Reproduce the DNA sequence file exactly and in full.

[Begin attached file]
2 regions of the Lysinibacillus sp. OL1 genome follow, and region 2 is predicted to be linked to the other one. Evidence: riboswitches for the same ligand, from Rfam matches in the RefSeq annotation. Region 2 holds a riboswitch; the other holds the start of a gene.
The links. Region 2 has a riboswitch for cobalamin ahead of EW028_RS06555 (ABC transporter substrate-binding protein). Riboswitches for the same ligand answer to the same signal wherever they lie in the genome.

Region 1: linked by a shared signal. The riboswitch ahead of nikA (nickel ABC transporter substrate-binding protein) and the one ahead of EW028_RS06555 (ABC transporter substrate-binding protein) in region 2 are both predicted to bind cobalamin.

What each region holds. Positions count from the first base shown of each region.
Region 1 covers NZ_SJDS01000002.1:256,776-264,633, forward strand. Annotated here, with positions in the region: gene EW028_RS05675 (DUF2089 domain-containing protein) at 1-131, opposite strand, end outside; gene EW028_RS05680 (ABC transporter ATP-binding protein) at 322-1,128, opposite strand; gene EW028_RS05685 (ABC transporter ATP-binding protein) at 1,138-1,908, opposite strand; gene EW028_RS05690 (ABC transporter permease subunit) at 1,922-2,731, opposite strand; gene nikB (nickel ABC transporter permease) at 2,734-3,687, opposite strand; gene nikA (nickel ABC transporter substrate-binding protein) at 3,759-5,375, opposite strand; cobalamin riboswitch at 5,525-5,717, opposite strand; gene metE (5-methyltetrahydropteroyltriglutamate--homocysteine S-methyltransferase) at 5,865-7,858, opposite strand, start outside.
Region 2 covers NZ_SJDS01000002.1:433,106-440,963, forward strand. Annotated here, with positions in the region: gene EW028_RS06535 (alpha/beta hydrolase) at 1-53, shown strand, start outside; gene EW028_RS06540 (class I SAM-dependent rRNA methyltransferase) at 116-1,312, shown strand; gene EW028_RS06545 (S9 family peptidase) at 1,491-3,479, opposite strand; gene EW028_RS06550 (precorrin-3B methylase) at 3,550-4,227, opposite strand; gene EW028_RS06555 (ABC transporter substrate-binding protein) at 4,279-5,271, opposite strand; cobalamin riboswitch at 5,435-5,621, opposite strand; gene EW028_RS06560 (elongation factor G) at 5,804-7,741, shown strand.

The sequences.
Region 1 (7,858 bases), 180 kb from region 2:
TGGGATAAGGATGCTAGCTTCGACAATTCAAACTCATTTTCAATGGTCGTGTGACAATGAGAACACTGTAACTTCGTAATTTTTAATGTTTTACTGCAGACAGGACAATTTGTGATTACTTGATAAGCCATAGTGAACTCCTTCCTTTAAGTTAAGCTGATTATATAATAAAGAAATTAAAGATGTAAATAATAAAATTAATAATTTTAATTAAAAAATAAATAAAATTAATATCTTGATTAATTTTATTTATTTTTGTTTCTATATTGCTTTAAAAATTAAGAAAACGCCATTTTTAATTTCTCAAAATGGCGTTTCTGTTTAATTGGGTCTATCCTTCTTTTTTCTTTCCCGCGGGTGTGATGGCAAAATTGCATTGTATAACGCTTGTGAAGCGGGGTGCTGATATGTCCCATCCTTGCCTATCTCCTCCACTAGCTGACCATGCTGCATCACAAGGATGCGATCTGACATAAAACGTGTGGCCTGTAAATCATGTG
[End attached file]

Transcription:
2 regions of the Lysinibacillus sp. OL1 genome follow, and region 2 is predicted to be linked to the other one. Evidence: riboswitches for the same ligand, from Rfam matches in the RefSeq annotation. Region 2 holds a riboswitch; the other holds the start of a gene.
The links. Region 2 has a riboswitch for cobalamin ahead of EW028_RS06555 (ABC transporter substrate-binding protein). Riboswitches for the same ligand answer to the same signal wherever they lie in the genome.

Region 1: linked by a shared signal. The riboswitch ahead of nikA (nickel ABC transporter substrate-binding protein) and the one ahead of EW028_RS06555 (ABC transporter substrate-binding protein) in region 2 are both predicted to bind cobalamin.

What each region holds. Positions count from the first base shown of each region.
Region 1 covers NZ_SJDS01000002.1:256,776-264,633, forward strand. Annotated here, with positions in the region: gene EW028_RS05675 (DUF2089 domain-containing protein) at 1-131, opposite strand, end outside; gene EW028_RS05680 (ABC transporter ATP-binding protein) at 322-1,128, opposite strand; gene EW028_RS05685 (ABC transporter ATP-binding protein) at 1,138-1,908, opposite strand; gene EW028_RS05690 (ABC transporter permease subunit) at 1,922-2,731, opposite strand; gene nikB (nickel ABC transporter permease) at 2,734-3,687, opposite strand; gene nikA (nickel ABC transporter substrate-binding protein) at 3,759-5,375, opposite strand; cobalamin riboswitch at 5,525-5,717, opposite strand; gene metE (5-methyltetrahydropteroyltriglutamate--homocysteine S-methyltransferase) at 5,865-7,858, opposite strand, start outside.
Region 2 covers NZ_SJDS01000002.1:433,106-440,963, forward strand. Annotated here, with positions in the region: gene EW028_RS06535 (alpha/beta hydrolase) at 1-53, shown strand, start outside; gene EW028_RS06540 (class I SAM-dependent rRNA methyltransferase) at 116-1,312, shown strand; gene EW028_RS06545 (S9 family peptidase) at 1,491-3,479, opposite strand; gene EW028_RS06550 (precorrin-3B methylase) at 3,550-4,227, opposite strand; gene EW028_RS06555 (ABC transporter substrate-binding protein) at 4,279-5,271, opposite strand; cobalamin riboswitch at 5,435-5,621, opposite strand; gene EW028_RS06560 (elongation factor G) at 5,804-7,741, shown strand.

The sequences.
Region 1 (7,858 bases), 180 kb from region 2:
TGGGATAAGGATGCTAGCTTCGACAATTCAAACTCATTTTCAATGGTCGTGTGACAATGAGAACACTGTAACTTCGTAATTTTTAATGTTTTACTGCAGACAGGACAATTTGTGATTACTTGATAAGCCATAGTGAACTCCTTCCTTTAAGTTAAGCTGATTATATAATAAAGAAATTAAAGATGTAAATAATAAAATTAATAATTTTAATTAAAAAATAAATAAAATTAATATCTTGATTAATTTTATTTATTTTTGTTTCTATATTGCTTTAAAAATTAAGAAAACGCCATTTTTAATTTCTCAAAATGGCGTTTCTGTTTAATTGGGTCTATCCTTCTTTTTTCTTTCCCGCGGGTGTGATGGCAAAATTGCATTGTATAACGCTTGTGAAGCGGGGTGCTGATATGTCCCATCCTTGCCTATCTCCTCCACTAGCTGACCATGCTGCATCACAAGGATGCGATCTGACATAAAACGTGTGGCCTGTAAATCATGTG